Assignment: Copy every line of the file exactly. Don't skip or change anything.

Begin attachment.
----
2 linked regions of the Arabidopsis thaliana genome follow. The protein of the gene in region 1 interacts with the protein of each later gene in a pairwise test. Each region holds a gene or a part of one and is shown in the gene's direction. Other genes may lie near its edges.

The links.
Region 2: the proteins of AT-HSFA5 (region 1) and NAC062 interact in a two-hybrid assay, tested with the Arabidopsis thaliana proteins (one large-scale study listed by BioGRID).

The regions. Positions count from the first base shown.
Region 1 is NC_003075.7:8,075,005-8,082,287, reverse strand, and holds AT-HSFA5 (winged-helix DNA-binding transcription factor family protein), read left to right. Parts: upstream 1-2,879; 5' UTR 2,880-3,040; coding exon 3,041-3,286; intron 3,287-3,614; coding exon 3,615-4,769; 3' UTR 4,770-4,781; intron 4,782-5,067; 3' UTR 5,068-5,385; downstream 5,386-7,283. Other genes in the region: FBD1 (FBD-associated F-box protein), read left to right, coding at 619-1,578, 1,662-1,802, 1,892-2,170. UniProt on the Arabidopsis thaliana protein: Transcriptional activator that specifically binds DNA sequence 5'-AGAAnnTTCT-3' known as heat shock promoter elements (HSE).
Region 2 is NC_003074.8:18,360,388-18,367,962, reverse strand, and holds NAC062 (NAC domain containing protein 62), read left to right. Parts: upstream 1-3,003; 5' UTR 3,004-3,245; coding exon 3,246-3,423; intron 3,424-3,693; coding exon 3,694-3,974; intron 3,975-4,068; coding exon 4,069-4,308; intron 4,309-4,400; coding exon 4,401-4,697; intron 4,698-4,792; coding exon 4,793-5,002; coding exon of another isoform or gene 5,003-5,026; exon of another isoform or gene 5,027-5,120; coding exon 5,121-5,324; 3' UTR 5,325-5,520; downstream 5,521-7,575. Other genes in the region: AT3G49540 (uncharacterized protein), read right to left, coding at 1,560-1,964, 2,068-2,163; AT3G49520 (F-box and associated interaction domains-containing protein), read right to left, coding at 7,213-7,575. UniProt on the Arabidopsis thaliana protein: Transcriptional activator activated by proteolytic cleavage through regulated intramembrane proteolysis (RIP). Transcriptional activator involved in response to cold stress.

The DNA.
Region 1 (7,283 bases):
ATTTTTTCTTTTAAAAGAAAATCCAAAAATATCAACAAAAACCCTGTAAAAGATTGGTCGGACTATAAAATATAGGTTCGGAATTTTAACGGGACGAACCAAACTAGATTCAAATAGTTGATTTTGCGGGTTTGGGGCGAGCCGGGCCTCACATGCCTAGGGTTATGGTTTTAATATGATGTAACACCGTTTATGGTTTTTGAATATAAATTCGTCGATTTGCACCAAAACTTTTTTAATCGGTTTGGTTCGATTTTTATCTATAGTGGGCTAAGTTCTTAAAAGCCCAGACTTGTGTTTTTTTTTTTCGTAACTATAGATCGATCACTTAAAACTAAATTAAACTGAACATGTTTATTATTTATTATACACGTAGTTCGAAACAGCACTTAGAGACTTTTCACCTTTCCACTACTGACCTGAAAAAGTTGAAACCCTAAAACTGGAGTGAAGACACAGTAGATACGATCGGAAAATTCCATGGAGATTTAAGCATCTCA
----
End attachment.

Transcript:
2 linked regions of the Arabidopsis thaliana genome follow. The protein of the gene in region 1 interacts with the protein of each later gene in a pairwise test. Each region holds a gene or a part of one and is shown in the gene's direction. Other genes may lie near its edges.

The links.
Region 2: the proteins of AT-HSFA5 (region 1) and NAC062 interact in a two-hybrid assay, tested with the Arabidopsis thaliana proteins (one large-scale study listed by BioGRID).

The regions. Positions count from the first base shown.
Region 1 is NC_003075.7:8,075,005-8,082,287, reverse strand, and holds AT-HSFA5 (winged-helix DNA-binding transcription factor family protein), read left to right. Parts: upstream 1-2,879; 5' UTR 2,880-3,040; coding exon 3,041-3,286; intron 3,287-3,614; coding exon 3,615-4,769; 3' UTR 4,770-4,781; intron 4,782-5,067; 3' UTR 5,068-5,385; downstream 5,386-7,283. Other genes in the region: FBD1 (FBD-associated F-box protein), read left to right, coding at 619-1,578, 1,662-1,802, 1,892-2,170. UniProt on the Arabidopsis thaliana protein: Transcriptional activator that specifically binds DNA sequence 5'-AGAAnnTTCT-3' known as heat shock promoter elements (HSE).
Region 2 is NC_003074.8:18,360,388-18,367,962, reverse strand, and holds NAC062 (NAC domain containing protein 62), read left to right. Parts: upstream 1-3,003; 5' UTR 3,004-3,245; coding exon 3,246-3,423; intron 3,424-3,693; coding exon 3,694-3,974; intron 3,975-4,068; coding exon 4,069-4,308; intron 4,309-4,400; coding exon 4,401-4,697; intron 4,698-4,792; coding exon 4,793-5,002; coding exon of another isoform or gene 5,003-5,026; exon of another isoform or gene 5,027-5,120; coding exon 5,121-5,324; 3' UTR 5,325-5,520; downstream 5,521-7,575. Other genes in the region: AT3G49540 (uncharacterized protein), read right to left, coding at 1,560-1,964, 2,068-2,163; AT3G49520 (F-box and associated interaction domains-containing protein), read right to left, coding at 7,213-7,575. UniProt on the Arabidopsis thaliana protein: Transcriptional activator activated by proteolytic cleavage through regulated intramembrane proteolysis (RIP). Transcriptional activator involved in response to cold stress.

The DNA.
Region 1 (7,283 bases):
ATTTTTTCTTTTAAAAGAAAATCCAAAAATATCAACAAAAACCCTGTAAAAGATTGGTCGGACTATAAAATATAGGTTCGGAATTTTAACGGGACGAACCAAACTAGATTCAAATAGTTGATTTTGCGGGTTTGGGGCGAGCCGGGCCTCACATGCCTAGGGTTATGGTTTTAATATGATGTAACACCGTTTATGGTTTTTGAATATAAATTCGTCGATTTGCACCAAAACTTTTTTAATCGGTTTGGTTCGATTTTTATCTATAGTGGGCTAAGTTCTTAAAAGCCCAGACTTGTGTTTTTTTTTTTCGTAACTATAGATCGATCACTTAAAACTAAATTAAACTGAACATGTTTATTATTTATTATACACGTAGTTCGAAACAGCACTTAGAGACTTTTCACCTTTCCACTACTGACCTGAAAAAGTTGAAACCCTAAAACTGGAGTGAAGACACAGTAGATACGATCGGAAAATTCCATGGAGATTTAAGCATCTCA